By Chris Hedges
The witch hunts against communists in the United States were used to silence socialists, anarchists, pacifists and all those who defied the abuses of capitalism. Those “anti-Red” actions were devastating blows to the political health of the country. The communists spoke the language of class war. They understood that Wall Street, along with corporations such as British Petroleum, is the enemy. They offered a broad social vision which allowed even the non-communist left to employ a vocabulary that made sense of the destructive impulses of capitalism. But once the Communist Party, along with other radical movements, was eradicated as a social and political force, once the liberal class took government-imposed loyalty oaths and collaborated in the witch hunts for phantom communist agents, we were robbed of the ability to make sense of our struggle. We became fearful, timid and ineffectual. We lost our voice and became part of the corporate structure we should have been dismantling.
Hope in this age of bankrupt capitalism will come with the return of the language of class conflict. It does not mean we have to agree with Karl Marx, who advocated violence and whose worship of the state as a utopian mechanism led to another form of enslavement of the working class, but we have to speak in the vocabulary Marx employed. We have to grasp, as Marx did, that corporations are not concerned with the common good. They exploit, pollute, impoverish, repress, kill and lie to make money. They throw poor families out of homes, let the uninsured die, wage useless wars to make profits, poison and pollute the ecosystem, slash social assistance programs, gut public education, trash the global economy, loot the U.S. Treasury and crush all popular movements that seek justice for working men and women. They worship only money and power. And, as Marx knew, unfettered capitalism is a revolutionary force that consumes greater and greater numbers of human lives until it finally consumes itself. The nightmare in the Gulf of Mexico is the perfect metaphor for the corporate state. It is the same nightmare seen in postindustrial pockets from the old mill towns in New England to the abandoned steel mills in Ohio. It is a nightmare that Iraqis, Pakistanis and Afghans, mourning their dead, live each day.
Capitalism was once viewed in America as a system that had to be fought. But capitalism is no longer challenged. And so, even as Wall Street steals billions of taxpayer dollars and the Gulf of Mexico is turned into a toxic swamp, we do not know what to do or say. We decry the excesses of capitalism without demanding a dismantling of the corporate state. The liberal class has a misguided loyalty, illustrated by environmental groups that have refused to excoriate the Obama White House over the ecological catastrophe in the Gulf of Mexico. Liberals bow before a Democratic Party that ignores them and does the bidding of corporations. The reflexive deference to the Democrats by the liberal class is the result of cowardice and fear. It is also the result of an infantile understanding of the mechanisms of power. The divide is not between Republican and Democrat. It is a divide between the corporate state and the citizen. It is a divide between capitalists and workers. And, for all the failings of the communists, they got it.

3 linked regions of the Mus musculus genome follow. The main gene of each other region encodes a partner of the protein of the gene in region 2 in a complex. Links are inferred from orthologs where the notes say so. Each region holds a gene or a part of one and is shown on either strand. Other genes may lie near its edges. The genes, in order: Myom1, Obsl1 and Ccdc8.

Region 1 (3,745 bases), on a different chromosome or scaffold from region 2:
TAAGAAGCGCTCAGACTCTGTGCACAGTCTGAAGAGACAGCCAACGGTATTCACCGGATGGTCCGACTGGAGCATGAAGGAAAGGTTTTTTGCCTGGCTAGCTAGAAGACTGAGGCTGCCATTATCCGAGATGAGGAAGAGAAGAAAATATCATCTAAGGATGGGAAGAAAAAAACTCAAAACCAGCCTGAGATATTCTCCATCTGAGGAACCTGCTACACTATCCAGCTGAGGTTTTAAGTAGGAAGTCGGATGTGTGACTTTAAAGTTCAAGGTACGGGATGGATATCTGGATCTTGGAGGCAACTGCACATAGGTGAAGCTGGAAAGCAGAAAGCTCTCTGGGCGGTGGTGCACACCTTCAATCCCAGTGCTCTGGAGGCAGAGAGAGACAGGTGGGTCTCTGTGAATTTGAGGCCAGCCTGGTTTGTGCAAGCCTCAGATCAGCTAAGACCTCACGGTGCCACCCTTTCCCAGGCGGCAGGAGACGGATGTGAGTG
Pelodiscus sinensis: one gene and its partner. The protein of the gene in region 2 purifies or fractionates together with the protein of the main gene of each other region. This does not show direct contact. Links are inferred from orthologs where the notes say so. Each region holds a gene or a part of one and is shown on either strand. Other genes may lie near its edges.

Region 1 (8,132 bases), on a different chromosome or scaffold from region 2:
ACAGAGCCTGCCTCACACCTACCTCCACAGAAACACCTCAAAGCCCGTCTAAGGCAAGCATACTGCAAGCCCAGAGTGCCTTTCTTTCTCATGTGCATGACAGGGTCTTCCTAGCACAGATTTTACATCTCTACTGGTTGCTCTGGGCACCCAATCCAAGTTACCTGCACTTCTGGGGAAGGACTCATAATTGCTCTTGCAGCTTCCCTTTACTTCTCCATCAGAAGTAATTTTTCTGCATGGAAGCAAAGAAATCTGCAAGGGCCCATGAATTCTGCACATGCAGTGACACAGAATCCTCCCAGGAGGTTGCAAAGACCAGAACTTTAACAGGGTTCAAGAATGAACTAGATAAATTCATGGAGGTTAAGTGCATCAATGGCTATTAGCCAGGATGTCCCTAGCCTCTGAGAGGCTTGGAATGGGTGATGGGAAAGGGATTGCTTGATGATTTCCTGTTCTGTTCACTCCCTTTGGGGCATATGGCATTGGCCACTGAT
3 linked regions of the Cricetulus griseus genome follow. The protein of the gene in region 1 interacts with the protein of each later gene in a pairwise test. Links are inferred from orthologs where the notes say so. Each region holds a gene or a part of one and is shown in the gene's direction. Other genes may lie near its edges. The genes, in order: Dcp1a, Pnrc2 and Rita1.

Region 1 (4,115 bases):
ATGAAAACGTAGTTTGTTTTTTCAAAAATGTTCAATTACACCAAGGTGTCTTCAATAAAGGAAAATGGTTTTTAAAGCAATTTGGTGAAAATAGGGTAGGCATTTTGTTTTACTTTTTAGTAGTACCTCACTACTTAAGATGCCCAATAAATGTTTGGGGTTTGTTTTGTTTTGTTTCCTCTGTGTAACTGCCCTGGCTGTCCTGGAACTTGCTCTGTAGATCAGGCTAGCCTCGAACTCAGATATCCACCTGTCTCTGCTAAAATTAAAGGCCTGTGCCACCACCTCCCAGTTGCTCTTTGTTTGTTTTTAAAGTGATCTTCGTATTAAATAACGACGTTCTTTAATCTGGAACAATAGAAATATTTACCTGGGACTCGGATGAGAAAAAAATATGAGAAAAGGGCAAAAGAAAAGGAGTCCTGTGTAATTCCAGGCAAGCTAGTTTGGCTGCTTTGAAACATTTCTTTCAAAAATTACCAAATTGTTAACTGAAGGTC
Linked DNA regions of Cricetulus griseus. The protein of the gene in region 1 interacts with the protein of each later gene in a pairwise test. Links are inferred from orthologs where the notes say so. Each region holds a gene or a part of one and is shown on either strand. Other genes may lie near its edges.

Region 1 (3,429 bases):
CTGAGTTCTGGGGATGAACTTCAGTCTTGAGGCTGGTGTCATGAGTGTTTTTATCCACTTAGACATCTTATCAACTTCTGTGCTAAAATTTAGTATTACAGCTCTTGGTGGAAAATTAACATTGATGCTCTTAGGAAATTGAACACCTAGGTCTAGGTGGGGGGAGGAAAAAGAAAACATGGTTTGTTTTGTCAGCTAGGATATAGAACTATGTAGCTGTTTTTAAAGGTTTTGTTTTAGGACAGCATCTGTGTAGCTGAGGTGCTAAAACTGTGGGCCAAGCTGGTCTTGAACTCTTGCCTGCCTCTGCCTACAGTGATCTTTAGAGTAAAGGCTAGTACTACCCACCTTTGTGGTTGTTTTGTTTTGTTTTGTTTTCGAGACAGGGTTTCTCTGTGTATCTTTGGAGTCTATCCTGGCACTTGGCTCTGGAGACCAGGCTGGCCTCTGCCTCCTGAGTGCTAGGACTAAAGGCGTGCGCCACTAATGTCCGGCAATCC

Unions, organizations formerly steeped in the doctrine of class warfare and filled with those who sought broad social and political rights for the working class, have been transformed into domesticated partners of the capitalist class. They have been reduced to simple bartering tools. The social demands of unions early in the 20th century that gave the working class weekends off, the right to strike, the eight-hour day and Social Security have been abandoned. Universities, especially in political science and economics departments, parrot the discredited ideology of unregulated capitalism and have no new ideas. Artistic expression, along with most religious worship, is largely self-absorbed narcissism. The Democratic Party and the press have become corporate servants. The loss of radicals within the labor movement, the Democratic Party, the arts, the church and the universities has obliterated one of the most important counterweights to the corporate state. And the purging of those radicals has left us unable to make sense of what is happening to us.